George Martine (physician)

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George Martine, the younger (1700–1741) was a Scottish physician.


Born in Scotland in 1700,[1] he was the son of the historian George Martine. He was educated at the University of St. Andrews, where during Jacobite rebellion of 1715, he headed a riot of some students of the college, who rang the college bells on the day that the Old Pretender was proclaimed. He later studied medicine, first at the University of Edinburgh (1720), and then at the University of Leyden, graduating M.D. there in 1725. He then returned to Scotland and settled in practice at St. Andrews.[2]

In October 1740 Martine accompanied Charles Cathcart, 8th Lord Cathcart, as physician to the forces on the British expedition during the War of Jenkins' Ear, to attack the Spanish possessions in America. After the death of Lord Cathcart, on Dominica, 20 December 1740, he was attached as first physician to the expedition against Cartagena under Edward Vernon (see Battle of Cartagena de Indias). While there he contracted a "bilious fever", of which he died in 1741.[2] He had been elected a Fellow of the Royal Society in his absence.[1]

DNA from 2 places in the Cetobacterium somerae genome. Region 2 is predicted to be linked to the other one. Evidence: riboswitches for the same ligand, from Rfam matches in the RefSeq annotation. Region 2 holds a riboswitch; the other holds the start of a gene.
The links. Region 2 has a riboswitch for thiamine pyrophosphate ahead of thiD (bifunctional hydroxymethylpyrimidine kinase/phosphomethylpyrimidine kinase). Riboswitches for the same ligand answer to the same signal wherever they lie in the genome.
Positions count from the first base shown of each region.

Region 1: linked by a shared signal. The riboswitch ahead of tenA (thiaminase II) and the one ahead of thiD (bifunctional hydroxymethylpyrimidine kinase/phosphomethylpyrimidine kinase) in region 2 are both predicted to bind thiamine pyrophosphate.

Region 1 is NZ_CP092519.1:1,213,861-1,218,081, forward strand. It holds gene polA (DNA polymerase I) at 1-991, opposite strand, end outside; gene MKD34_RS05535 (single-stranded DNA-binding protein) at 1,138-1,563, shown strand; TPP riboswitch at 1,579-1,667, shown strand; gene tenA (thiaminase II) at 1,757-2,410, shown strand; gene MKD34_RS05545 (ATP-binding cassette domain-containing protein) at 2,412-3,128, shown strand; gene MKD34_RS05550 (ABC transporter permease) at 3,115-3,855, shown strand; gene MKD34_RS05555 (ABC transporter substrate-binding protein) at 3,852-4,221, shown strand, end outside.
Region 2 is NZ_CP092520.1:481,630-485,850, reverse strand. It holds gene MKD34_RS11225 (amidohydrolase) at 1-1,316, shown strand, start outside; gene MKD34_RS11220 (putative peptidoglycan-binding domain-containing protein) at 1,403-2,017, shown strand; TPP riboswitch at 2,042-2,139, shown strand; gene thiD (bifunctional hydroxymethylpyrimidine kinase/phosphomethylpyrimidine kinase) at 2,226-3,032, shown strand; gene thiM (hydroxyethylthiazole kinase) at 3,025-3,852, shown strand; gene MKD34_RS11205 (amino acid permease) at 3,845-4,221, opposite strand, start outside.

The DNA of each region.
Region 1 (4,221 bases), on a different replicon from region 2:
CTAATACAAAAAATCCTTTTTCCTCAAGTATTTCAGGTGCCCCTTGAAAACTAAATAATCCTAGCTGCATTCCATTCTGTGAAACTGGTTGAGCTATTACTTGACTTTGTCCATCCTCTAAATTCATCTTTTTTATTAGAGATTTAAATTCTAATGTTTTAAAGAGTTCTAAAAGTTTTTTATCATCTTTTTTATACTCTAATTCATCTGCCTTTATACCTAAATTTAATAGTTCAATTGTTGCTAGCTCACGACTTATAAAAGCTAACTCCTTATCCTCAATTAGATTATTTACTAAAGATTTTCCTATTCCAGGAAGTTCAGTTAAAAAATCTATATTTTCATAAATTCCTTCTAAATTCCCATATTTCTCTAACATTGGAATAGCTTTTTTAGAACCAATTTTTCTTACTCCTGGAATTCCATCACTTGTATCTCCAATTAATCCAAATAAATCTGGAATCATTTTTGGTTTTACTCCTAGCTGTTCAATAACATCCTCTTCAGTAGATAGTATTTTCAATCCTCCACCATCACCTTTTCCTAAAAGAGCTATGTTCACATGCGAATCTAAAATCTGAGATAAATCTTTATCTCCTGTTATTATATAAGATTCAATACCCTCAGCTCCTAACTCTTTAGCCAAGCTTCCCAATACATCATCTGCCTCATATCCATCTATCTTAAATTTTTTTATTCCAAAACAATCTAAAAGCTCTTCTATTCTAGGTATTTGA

Martine wrote:[2]

  • De Similibus Animalibus et de Animalibus Calore libri duo, London, 1740.
  • Essays Medical and Philosophical,’ London, 1740, a collection of six essays; of those, Essays and Observations on the Construction and Graduation of Thermometers, and An Essay towards a Natural and Experimental History of the Various Degrees of Heat in Bodies, were reissued together as a second edition, Edinburgh, in 1772, and again in 1792.
  • In B. Eustachii Tabulas Anatomicas Commentarii, published by Dr. Monro, Edinburgh, 1755.

He also contributed papers on medical subjects to the Edinburgh Medical Essays and the Philosophical Transactions.[2]

The Examination of the Newtonian Argument for the Emptiness of Space London, 1740, was also by Martine. It led him into controversy with Colin Maclaurin, who replied with Account of Sir Isaac Newton's Discoveries (1748), defending Newton's assertion of the existence of the vacuum.[3]


  1. ^ a b McConnell, Anita (2004). "Martine, George (1700–1741)". Oxford Dictionary of National Biography (Online ed.). Oxford University Press. doi:10.1093/ref:odnb/18227. Retrieved 2014-11-02.  (subscription or UK public library membership required)
  2. ^ a b c d  Lee, Sidney, ed. (1893). "Martine, George (1702-1741)". Dictionary of National Biography. 36. London: Smith, Elder & Co. 
  3. ^ John P. Wright (1983). The Sceptical Realism of David Hume. Manchester University Press. p. 120 note 25. ISBN 978-0-7190-0882-5. 


 This article incorporates text from a publication now in the public domainLee, Sidney, ed. (1893). "Martine, George (1702-1741)". Dictionary of National Biography. 36. London: Smith, Elder & Co.